“When I need to calm down, I take deep breaths.”
In this simple short film by Wavecrest Films, kindergarten students explain why and how they meditate. Listen up, adults!
We’ve added more dates, continuous now through the end of March 2015, for the “Just Sit!” sessions on Tuesday evenings. (Please check back monthly for future dates.) These guided meditations are open to any and every one. All levels of experience and all faith or no faith backgrounds are welcome. Just Sit! is an opportunity to sit with others in contemplation and meditation, whether you are just learning how to meditate or have been at it for years.
For those of you who haven’t come to sit — or haven’t come in a while — we are currently dividing the hour into three meditations, or, one mediation with three sections. However you slice it:
Part 1 — 15 mins on the breath, developing concentration and allowing our mind to settle by counting our exhalations (to 3 sets of 21 exhalations) and then simply sitting without counting for a little longer, deeply experiencing the breath.
Part 2 — 20 mins on allowing, noticing and meeting our direct experience with an embracing mind of love, coming back again and again and again to the direct experience of each moment, allowing, allowing, allowing…
Part 3 — 20 mins on ‘feeling into’ our basic nature: the awake, alert awareness in which direct experience is arising — that which is always already present. We turn our focus from the experiences, the thoughts, feelings, sensations and pay attention instead in each moment to the space in which the experiences are arising.
Thanks to my sweetie, Michael, and all the super-talented folks at Skydive Arizona, for making my first skydive a fantastic experience. What a thrill. So dream-like. I wish everyone could have the opportunity to fly like this.
Big, blue desert sky. Neat shot looking back up to the plane — I’m strapped to tandem master Josiah, and you can see Michael leaping out after us. Once we were under the parachute, enjoying the view, Josiah says: ‘Heather, welcome to my office!’ Lucky, lucky guy.
So this is awesome: Buddha at the Gas Pump — a show that explores enlightenment through a series of interviews with spiritual practitioners and teachers, many of whom openly discuss their experiences with ‘the awakened state.’ By its own description:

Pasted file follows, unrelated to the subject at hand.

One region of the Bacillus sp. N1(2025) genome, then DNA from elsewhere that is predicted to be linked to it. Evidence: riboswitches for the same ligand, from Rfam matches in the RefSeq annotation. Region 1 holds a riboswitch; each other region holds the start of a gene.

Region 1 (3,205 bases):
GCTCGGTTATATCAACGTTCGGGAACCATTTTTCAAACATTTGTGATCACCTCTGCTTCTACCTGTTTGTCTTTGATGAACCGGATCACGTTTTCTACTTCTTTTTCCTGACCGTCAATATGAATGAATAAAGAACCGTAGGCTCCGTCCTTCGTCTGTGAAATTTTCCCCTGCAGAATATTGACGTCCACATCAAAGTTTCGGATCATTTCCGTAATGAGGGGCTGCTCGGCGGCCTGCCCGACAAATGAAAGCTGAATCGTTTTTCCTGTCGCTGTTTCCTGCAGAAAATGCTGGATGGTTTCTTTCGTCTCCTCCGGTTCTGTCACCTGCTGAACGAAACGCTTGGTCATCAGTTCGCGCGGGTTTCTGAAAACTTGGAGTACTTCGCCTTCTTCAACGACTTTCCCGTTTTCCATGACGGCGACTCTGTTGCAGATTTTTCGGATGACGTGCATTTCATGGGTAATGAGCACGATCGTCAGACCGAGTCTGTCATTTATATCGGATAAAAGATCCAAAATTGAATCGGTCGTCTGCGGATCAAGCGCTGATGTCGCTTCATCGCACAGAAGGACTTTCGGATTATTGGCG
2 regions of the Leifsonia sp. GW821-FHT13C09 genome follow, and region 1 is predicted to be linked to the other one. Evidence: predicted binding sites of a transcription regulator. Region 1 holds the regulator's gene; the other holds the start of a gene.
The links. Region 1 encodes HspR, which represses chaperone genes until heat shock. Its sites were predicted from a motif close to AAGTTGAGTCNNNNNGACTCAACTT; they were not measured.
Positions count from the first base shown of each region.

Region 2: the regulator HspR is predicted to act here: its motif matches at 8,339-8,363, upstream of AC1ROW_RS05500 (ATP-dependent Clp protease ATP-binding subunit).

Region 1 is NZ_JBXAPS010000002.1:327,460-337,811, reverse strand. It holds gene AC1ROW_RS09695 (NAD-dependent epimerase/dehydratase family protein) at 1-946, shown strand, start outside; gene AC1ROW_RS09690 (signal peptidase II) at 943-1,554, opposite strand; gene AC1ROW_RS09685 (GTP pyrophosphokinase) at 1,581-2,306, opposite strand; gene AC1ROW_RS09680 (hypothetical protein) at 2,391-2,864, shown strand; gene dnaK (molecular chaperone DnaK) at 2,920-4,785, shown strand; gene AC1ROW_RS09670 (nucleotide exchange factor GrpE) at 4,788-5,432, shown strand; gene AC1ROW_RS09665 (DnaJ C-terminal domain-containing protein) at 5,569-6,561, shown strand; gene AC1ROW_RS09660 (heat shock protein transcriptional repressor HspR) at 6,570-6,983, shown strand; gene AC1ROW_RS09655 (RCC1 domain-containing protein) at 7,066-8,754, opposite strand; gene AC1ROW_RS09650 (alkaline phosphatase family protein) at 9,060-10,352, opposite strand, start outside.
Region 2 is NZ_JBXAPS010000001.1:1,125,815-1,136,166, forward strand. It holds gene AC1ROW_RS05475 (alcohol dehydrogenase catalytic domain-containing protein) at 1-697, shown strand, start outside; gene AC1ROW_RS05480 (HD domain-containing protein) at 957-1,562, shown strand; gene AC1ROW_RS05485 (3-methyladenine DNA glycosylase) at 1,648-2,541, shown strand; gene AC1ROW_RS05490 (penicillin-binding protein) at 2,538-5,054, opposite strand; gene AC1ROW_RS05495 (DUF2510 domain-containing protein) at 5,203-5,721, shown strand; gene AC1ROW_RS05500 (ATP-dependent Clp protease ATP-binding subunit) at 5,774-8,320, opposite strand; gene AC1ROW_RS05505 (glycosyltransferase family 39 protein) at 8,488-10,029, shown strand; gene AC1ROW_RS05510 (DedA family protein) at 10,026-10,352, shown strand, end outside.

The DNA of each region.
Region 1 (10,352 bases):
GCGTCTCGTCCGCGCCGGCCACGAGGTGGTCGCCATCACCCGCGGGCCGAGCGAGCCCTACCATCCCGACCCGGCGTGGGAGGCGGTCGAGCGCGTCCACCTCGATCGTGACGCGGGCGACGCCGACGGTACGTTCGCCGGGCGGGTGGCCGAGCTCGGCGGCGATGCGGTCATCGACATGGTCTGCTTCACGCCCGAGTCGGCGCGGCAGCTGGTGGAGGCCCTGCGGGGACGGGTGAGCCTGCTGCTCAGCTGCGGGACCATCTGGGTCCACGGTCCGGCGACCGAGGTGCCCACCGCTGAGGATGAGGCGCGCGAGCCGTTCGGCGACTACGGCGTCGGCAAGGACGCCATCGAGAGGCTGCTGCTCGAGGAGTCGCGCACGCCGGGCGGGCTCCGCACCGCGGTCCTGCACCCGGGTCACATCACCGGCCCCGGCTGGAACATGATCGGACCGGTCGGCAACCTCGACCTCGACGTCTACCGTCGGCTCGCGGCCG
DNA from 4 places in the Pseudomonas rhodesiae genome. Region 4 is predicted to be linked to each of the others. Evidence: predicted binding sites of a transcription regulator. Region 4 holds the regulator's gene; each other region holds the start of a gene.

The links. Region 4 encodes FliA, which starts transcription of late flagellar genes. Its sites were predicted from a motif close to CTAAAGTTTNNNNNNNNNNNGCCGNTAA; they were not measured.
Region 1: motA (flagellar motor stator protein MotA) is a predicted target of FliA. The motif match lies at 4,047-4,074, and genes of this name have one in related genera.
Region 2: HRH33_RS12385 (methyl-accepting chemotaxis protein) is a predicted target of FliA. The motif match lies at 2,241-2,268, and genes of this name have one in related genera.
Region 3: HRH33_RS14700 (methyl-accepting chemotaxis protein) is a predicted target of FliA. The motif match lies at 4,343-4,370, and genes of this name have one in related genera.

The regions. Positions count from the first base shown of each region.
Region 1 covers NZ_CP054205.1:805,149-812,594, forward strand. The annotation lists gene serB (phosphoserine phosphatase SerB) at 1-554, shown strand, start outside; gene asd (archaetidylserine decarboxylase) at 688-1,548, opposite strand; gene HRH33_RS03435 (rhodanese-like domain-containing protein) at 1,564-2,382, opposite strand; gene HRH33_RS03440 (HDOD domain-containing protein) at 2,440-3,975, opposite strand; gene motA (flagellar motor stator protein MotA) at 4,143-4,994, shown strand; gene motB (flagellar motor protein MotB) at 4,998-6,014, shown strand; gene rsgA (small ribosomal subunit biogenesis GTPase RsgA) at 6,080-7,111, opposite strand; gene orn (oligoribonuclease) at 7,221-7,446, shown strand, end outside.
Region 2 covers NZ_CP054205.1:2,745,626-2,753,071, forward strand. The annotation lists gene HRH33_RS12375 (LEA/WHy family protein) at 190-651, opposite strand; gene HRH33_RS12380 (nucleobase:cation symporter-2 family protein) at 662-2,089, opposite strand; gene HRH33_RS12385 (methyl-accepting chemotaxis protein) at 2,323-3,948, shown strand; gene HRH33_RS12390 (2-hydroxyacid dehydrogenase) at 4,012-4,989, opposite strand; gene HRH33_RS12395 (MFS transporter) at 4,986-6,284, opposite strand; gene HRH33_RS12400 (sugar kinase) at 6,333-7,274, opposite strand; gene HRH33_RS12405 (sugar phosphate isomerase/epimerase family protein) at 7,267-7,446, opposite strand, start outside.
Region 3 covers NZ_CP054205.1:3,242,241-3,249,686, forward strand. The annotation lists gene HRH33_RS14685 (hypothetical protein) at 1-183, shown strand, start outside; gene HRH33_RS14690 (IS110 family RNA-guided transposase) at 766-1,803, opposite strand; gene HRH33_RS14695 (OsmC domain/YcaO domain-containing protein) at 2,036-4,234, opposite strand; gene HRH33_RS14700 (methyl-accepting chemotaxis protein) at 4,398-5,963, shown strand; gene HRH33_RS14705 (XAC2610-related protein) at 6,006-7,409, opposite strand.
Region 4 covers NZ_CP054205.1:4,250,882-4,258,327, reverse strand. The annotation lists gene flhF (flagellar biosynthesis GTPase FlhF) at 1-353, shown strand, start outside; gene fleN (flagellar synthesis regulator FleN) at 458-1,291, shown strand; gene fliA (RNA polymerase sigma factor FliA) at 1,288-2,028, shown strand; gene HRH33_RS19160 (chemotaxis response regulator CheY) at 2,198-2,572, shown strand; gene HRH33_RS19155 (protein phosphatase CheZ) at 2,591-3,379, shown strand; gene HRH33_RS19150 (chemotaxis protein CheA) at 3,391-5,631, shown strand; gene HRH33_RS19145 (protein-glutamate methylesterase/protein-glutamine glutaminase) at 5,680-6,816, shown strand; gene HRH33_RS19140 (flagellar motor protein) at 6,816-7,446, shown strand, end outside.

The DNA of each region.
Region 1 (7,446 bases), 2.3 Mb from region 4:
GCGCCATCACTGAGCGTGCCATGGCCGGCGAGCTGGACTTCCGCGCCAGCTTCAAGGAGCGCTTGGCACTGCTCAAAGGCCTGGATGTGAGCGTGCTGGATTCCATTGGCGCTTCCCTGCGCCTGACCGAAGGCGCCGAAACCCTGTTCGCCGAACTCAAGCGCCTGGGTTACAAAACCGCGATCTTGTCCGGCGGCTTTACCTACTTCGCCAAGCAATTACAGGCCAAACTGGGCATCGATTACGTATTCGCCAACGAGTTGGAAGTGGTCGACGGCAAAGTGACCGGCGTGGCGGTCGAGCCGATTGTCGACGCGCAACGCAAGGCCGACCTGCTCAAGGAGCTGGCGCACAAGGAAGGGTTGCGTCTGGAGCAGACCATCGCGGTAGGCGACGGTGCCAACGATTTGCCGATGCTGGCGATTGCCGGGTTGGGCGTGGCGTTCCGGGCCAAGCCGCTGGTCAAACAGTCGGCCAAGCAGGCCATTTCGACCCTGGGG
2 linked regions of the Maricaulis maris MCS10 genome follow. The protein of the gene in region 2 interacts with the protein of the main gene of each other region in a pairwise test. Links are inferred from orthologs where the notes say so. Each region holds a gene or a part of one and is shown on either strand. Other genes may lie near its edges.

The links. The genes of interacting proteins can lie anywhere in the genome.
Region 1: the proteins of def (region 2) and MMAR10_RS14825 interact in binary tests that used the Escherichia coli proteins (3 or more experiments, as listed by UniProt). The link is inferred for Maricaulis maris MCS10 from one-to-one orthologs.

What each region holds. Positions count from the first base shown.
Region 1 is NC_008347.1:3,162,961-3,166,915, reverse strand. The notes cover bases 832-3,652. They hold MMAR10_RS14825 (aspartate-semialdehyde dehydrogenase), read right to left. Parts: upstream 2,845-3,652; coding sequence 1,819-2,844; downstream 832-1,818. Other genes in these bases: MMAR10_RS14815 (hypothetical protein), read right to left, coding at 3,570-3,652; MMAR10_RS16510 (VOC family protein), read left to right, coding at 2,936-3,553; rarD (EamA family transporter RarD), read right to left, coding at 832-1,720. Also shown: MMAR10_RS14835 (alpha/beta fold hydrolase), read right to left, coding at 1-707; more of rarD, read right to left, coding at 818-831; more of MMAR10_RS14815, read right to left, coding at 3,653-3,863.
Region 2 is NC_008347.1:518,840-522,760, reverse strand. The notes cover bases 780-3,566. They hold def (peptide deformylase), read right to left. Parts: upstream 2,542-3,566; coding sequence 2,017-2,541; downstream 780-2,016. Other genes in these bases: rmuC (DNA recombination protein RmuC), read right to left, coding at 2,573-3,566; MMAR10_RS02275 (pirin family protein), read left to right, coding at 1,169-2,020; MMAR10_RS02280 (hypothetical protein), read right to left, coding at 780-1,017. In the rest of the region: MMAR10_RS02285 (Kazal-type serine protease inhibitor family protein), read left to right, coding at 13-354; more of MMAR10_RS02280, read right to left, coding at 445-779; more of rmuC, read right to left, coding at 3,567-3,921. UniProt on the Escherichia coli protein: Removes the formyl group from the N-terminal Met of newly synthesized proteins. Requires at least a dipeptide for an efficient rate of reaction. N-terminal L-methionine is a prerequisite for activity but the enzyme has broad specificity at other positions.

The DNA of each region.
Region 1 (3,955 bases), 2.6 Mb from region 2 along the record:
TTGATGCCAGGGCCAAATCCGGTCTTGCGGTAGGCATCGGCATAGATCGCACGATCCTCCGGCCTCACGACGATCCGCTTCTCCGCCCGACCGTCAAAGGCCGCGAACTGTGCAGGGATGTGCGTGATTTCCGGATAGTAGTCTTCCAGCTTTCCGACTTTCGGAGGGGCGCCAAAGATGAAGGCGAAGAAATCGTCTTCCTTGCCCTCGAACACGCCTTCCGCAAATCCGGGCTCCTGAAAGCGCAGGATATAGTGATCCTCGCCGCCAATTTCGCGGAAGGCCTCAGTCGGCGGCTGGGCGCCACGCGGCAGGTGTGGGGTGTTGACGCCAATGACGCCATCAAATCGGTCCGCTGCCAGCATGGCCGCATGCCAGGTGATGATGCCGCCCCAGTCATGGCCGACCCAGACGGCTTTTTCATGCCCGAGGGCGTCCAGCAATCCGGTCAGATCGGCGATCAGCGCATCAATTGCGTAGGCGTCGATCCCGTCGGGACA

Many people are skeptical of claims of higher states of consciousness. They find it hard to believe that apparently ordinary friends and neighbors might be experiencing something extraordinary. Maybe they expect Enlightenment to look as remarkable on the outside as it is reputed to be on the inside. This show will attempt to dispel skepticism and misconceptions by week after week, allowing otherwise ordinary people to relate their experience of spiritual awakening.
Head over and check out the long list of nearly 300 guests — you’ll find some very well-known names. The interviews are sorted alphabetically by guest, or quite handily can be browsed categorized under a broad-range of traditions/schools/predilictions. You can watch episodes on YouTube or download them as podcasts — great for trips by car!
To get you started, I’m linking to just one of many that I’ve so far enjoyed. It’s a discussion moderated by the show’s creator and host, Rick Archer, between Adyashanti and Francis Bennett. Adyashanti, a long-time Zen practitioner, and Bennett, a former Trappist monk, talk broadly on the theme of the former’s book, Resurrecting Jesus, in which Adyashanti “reveals the man known as Jesus as an exemplar of the realized state and a model of enlightened engagement with the world.”
Good stuff. I’m excited to discover more.
I met someone yesterday who’s into BASE jumping and wingsuits. If you haven’t seen wingsuits, head over to youtube and search it up and be thrilled.
It put me in mind of meditations in which one imagines falling from a cliff in order to cause the inherently existing (and therefore non-existing) “I/ME/MINE” to arise. And, it put me in mind of fearlessness.
Then on my social media feed this morning, this…playful fearlessness! French bulldog puppy takes first leap off of couch. Whee!
Just look at ‘how easy it is the second time around!’
File this one under B for BLISS!
Nature’s Beauty Inspires Gratitude is a must-see 20 min TEDx talk featuring the stunning filmwork of Louie Schwartzberg. It starts as simply jaw-dropping time lapse nature photography and builds into a compelling vision for why and how to be grateful when we open our eyes each morning.
On the bio page of his website — aptly named “Moving Art” — beside the picture of his peaceful smile and super-clear eyes, it reads: